Along with the pilot shortage and mechanic shortage, there is also a parts shortage that plagues the general aviation industry. Because supply and demand are out of balance, the cost of new and used parts seem to increase every day.
First, we have an old fleet. The average general aviation single-engine airplane is approximately 32 years old. The average age of GA multi-engine reciprocating aircraft is close to 27 years old. The average age for the turbine-powered, multi-engine propeller-driven aircraft average around 19 years of age. So, due to long-term wear and tear, the demand for replacement parts and large sub-assemblies is much greater today than it was even 10 years ago.
The second reason is our General Aviation fleet has been well-maintained over the years. So well in fact, the average GA aircraft with a mid-time engine and decent avionics has appreciated to two or three times its original purchase price and is still climbing. Yet even in that land of many zeros, the older aircraft are still substantially lower in price than the cost of brand-new aircraft with similar performance numbers and equipment. Still, the value of older aircraft in good shape are proven investments that over time have beaten the Dow Jones average. As a result, we have an economic imperative on the part of the owners to keep older aircraft in flying condition — which increases the demand for replacement parts.
Increased production costs
Today, aircraft manufacturers are not producing makes and models of aircraft in the same quantity they made back in the 1970’s. Hence, the production runs for parts are not as frequent and not as many parts are produced. In addition, it is not cost-effective for a manufacturer to make a lot of parts even if the unit price for each part is out of this world as taxes on maintaining a large inventory of parts would eat all of the profits. This low parts production keeps the supply of replacement parts low.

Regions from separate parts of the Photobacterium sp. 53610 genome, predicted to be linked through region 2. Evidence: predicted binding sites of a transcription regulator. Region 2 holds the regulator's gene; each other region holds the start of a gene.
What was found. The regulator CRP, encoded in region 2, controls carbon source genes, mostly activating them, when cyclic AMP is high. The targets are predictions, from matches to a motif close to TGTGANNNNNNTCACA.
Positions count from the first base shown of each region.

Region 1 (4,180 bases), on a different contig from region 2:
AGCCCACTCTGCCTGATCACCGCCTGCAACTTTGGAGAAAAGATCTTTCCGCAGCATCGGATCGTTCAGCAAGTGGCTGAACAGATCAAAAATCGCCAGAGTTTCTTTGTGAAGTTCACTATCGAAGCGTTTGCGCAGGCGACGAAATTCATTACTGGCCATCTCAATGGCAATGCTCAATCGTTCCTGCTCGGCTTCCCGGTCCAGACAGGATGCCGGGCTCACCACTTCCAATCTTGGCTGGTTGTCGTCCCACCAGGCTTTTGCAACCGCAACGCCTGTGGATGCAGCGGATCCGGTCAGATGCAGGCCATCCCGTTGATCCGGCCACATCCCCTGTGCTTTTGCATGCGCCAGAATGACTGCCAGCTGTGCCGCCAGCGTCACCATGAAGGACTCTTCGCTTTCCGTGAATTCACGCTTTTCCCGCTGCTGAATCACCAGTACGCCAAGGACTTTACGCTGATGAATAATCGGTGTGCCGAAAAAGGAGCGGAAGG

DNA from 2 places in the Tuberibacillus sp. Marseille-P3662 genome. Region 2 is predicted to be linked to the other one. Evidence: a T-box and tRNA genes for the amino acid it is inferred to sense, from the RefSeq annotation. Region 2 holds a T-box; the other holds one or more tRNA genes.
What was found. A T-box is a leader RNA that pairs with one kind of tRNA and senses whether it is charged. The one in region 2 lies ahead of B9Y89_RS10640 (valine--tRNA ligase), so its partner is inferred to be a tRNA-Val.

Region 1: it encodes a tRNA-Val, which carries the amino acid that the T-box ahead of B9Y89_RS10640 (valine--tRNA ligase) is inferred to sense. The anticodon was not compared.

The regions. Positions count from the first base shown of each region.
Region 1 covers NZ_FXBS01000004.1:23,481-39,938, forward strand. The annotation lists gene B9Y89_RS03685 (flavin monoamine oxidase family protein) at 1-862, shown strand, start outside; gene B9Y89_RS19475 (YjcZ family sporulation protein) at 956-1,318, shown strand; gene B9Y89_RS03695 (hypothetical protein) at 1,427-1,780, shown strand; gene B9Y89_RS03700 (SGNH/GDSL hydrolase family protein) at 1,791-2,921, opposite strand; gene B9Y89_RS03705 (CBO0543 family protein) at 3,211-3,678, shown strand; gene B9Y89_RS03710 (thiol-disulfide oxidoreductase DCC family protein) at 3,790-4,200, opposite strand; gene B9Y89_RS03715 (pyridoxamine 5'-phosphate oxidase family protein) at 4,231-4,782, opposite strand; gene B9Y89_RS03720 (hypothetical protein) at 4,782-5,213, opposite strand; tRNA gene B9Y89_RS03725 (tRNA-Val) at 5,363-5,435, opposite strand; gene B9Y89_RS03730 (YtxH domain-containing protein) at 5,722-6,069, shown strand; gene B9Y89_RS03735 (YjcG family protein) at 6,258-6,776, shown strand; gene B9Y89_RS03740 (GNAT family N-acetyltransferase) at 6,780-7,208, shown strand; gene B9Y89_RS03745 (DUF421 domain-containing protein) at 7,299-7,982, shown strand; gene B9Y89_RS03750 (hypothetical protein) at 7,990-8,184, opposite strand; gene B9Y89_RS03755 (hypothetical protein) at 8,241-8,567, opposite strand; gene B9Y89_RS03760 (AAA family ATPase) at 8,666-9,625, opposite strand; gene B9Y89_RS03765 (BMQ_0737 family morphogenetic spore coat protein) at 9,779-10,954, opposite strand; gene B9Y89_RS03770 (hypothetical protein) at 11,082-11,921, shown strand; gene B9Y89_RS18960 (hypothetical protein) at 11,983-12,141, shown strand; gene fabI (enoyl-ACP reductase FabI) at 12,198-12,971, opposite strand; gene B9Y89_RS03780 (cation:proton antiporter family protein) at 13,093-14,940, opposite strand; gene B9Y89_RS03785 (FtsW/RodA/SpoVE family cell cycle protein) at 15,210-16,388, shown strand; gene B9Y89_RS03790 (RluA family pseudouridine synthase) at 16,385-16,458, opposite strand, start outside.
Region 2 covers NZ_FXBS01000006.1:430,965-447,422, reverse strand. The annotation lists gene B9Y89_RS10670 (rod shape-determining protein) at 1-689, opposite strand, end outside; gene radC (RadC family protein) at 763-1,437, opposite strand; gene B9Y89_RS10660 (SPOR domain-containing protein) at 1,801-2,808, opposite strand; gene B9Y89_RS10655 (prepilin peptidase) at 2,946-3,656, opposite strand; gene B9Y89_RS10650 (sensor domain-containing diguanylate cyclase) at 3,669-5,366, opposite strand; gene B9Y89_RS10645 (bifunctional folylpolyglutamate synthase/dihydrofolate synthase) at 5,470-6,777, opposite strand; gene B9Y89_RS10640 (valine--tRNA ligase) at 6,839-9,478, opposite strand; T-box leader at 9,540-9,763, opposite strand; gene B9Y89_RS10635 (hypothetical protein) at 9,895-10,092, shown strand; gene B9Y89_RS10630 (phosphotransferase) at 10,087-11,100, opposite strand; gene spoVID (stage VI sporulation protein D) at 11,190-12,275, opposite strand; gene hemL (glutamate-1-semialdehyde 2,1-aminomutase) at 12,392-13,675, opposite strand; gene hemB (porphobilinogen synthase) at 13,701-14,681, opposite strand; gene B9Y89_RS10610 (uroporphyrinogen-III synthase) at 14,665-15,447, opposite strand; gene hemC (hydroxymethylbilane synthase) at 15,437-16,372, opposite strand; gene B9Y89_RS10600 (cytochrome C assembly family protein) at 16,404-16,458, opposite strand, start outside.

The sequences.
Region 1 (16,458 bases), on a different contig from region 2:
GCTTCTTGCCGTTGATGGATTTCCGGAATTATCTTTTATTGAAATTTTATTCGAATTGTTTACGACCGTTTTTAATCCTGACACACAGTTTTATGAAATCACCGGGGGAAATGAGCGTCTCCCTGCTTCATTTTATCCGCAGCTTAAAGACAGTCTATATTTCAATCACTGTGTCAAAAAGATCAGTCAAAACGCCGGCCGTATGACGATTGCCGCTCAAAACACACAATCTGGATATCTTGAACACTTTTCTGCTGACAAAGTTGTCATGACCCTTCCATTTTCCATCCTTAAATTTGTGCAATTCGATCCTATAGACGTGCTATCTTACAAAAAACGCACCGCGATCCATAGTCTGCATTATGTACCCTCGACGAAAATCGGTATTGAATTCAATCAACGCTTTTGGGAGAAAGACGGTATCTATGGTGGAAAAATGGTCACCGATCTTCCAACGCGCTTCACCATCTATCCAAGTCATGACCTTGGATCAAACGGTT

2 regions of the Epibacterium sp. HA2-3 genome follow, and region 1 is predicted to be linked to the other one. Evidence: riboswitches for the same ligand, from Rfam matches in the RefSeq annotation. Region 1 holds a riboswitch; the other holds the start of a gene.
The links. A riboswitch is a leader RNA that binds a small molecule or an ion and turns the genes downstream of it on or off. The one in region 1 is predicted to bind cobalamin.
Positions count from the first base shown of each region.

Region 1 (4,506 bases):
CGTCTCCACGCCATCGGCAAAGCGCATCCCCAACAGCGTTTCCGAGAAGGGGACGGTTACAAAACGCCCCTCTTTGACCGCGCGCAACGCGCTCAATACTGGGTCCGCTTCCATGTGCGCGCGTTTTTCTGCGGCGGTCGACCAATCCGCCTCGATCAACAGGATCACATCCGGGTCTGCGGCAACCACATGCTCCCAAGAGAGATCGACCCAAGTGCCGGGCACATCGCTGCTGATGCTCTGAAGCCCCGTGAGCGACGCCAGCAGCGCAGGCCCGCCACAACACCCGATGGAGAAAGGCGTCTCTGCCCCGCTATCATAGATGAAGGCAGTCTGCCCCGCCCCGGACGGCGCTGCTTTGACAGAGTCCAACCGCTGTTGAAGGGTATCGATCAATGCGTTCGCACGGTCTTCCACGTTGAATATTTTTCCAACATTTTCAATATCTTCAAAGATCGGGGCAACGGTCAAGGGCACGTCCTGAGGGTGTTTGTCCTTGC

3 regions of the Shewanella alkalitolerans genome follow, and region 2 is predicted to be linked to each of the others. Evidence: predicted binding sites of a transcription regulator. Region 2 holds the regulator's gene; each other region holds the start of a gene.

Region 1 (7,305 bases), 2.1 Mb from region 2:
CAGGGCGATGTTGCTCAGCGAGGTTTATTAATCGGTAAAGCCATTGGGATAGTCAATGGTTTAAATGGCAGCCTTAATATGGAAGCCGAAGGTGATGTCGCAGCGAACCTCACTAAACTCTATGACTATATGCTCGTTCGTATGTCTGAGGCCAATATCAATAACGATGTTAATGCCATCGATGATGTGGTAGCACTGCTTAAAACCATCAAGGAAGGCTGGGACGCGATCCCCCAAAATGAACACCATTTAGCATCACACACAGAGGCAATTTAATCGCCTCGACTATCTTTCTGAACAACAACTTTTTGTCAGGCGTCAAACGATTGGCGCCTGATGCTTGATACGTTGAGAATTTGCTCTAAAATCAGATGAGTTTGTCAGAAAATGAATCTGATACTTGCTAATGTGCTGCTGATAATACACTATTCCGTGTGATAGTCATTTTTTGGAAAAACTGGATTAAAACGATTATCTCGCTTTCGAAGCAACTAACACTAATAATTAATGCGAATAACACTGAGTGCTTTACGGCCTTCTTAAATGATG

Also, some aircraft manufacturers would prefer that their older makes and models made a million years ago would quietly disappear from the aircraft registry. This retroactive birth control on the part of the manufacturers may not seem to make any sense until you look at aircraft market dynamics of creating demand and reducing costs. First, each older aircraft that is no longer in service creates a demand for a new, more expensive aircraft to take its place. Second, despite some tort claim relief granted to GA manufacturers in the early 1990’s, the fewer older aircraft there are in service, the manufacturers of those aircraft enjoy reduced overall liability claims and decreasing continuing airworthiness responsibilities.
So how are we going to maintain these older aircraft with an ever dwindling parts supply when Part 21, Section 21.303 Replacement and Modification of Parts requires us to use the Parts Manufactured Approval (PMA) parts on a type certificated product? Well, the same rule grants four exemptions to the PMA requirement. You can use:
1. Parts produced under a type or production certificate such as a Piper, Cessna, or Mooney produced part.
2. An owner- or operator-produced part to maintain or alter their own product.
3. Parts produced under a Technical Standard Order (TSO).
4. A standard aviation part such as fasteners, washers, or safety wire.
General privileges and limitations
Before I segue into the subject of "owner-produced parts" as called out in Section 21.303, which is the purpose of this article, I would like to create a small uproar with this statement:
"FAA Airframe and Powerplant rated mechanics can maintain, repair, and modify parts, but they cannot make a brand-new part and call it a repair."
Before you accuse me of losing neurons by the minute, check out Section 65.81 General Privileges and Limitations. The section talks to maintenance, preventive maintenance, and alterations; but not to manufacturing of parts. Nor is it implied privilege in Part 65, because Part 21, Section 21.303 says "NO PERSON" may make a REPLACEMENT part for a TC product unless that person has a PMA, etc."
How to tell a good part from a bad one.
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